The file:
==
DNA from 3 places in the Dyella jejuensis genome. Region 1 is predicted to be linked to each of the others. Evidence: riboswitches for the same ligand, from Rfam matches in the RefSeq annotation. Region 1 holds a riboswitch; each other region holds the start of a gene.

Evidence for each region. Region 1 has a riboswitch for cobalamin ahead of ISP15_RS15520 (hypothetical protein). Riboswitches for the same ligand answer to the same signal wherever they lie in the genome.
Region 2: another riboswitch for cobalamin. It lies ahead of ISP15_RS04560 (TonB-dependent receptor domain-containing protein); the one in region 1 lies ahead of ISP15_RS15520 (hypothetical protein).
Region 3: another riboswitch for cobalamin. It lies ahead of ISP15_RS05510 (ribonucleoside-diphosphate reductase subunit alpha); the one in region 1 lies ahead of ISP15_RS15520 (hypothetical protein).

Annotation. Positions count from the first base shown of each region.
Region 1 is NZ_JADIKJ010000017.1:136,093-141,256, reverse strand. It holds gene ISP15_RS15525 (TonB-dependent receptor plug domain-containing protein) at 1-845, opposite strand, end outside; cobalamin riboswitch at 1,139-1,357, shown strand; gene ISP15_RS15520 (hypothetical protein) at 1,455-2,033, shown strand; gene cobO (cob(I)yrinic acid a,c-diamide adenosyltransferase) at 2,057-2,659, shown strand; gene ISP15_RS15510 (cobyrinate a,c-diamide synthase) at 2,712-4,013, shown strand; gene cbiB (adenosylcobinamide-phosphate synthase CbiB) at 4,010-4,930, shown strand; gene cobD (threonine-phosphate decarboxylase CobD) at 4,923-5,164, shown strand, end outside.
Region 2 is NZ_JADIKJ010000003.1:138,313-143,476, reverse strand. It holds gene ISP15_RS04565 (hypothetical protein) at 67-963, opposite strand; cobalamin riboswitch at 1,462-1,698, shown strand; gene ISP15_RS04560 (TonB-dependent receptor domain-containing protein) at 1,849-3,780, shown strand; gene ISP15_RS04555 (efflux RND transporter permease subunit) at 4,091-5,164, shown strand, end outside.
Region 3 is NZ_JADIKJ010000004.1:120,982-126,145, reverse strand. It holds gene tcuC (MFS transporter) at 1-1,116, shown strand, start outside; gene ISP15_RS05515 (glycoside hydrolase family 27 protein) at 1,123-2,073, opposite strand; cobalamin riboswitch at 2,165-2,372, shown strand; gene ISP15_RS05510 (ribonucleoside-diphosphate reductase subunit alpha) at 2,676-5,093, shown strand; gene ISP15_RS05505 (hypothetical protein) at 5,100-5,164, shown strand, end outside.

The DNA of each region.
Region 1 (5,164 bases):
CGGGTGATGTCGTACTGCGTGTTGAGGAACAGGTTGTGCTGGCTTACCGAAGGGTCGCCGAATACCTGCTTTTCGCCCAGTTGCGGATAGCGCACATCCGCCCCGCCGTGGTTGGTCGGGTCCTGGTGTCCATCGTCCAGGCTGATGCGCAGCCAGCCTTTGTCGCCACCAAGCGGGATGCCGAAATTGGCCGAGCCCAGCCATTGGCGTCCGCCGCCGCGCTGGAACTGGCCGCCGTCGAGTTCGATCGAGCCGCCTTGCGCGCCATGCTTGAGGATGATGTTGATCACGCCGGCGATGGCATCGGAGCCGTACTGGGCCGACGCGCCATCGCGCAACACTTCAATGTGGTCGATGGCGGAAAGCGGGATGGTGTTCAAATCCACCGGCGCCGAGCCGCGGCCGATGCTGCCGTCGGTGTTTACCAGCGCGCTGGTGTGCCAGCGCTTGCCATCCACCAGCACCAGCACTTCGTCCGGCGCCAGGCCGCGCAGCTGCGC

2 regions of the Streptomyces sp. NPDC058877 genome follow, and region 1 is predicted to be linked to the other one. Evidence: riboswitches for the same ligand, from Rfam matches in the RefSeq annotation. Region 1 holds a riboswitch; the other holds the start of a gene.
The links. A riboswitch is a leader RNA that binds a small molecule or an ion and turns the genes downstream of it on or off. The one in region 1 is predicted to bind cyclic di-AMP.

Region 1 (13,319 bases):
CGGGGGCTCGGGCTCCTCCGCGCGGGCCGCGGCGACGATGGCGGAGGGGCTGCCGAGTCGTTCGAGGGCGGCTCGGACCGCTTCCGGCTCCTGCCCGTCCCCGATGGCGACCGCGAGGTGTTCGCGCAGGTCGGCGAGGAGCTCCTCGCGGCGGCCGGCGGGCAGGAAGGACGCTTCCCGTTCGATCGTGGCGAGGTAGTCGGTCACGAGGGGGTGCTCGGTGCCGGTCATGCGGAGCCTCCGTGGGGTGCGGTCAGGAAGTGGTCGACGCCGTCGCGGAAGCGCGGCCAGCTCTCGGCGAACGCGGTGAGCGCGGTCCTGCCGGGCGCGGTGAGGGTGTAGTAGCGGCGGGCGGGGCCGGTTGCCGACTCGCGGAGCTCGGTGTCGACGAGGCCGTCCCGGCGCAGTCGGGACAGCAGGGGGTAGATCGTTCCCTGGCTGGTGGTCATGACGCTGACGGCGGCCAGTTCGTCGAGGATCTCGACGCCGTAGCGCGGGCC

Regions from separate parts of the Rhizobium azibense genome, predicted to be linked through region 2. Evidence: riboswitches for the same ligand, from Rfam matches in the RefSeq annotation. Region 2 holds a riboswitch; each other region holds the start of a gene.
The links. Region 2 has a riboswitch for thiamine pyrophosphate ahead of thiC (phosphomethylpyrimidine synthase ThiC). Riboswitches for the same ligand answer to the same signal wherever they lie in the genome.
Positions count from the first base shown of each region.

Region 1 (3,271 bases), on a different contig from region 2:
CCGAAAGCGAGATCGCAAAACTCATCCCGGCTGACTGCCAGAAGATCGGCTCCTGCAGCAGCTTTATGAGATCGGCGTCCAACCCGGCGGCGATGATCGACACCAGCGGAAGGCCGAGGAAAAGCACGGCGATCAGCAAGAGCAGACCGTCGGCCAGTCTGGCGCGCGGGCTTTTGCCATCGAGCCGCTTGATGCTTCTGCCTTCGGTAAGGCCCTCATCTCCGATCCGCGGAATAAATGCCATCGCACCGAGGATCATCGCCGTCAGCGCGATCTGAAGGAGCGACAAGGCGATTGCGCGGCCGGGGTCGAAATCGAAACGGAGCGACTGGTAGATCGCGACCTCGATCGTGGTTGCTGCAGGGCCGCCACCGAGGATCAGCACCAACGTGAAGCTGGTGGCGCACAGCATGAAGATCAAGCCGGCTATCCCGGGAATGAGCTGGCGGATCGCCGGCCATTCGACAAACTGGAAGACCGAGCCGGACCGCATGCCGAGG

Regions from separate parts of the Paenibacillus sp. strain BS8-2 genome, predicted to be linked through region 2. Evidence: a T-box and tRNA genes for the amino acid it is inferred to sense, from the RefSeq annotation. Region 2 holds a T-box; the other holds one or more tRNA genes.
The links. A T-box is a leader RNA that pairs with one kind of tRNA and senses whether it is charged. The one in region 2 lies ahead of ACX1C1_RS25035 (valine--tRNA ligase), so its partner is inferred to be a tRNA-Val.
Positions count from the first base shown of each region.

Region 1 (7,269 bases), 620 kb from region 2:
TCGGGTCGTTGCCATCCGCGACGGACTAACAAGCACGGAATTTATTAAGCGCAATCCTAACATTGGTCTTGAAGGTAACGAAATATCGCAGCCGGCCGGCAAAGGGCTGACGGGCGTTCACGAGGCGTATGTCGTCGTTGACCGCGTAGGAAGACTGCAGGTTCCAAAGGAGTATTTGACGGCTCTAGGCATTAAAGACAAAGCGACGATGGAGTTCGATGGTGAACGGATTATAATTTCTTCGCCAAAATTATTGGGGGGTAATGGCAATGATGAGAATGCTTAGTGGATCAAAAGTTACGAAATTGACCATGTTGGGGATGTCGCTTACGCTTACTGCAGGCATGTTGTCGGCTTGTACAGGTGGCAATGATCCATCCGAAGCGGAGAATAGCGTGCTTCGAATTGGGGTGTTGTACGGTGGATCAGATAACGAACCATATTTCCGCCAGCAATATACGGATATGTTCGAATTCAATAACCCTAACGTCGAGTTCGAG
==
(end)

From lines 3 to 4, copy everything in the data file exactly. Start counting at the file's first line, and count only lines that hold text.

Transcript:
Region 2: another riboswitch for cobalamin. It lies ahead of ISP15_RS04560 (TonB-dependent receptor domain-containing protein); the one in region 1 lies ahead of ISP15_RS15520 (hypothetical protein).
Region 3: another riboswitch for cobalamin. It lies ahead of ISP15_RS05510 (ribonucleoside-diphosphate reductase subunit alpha); the one in region 1 lies ahead of ISP15_RS15520 (hypothetical protein).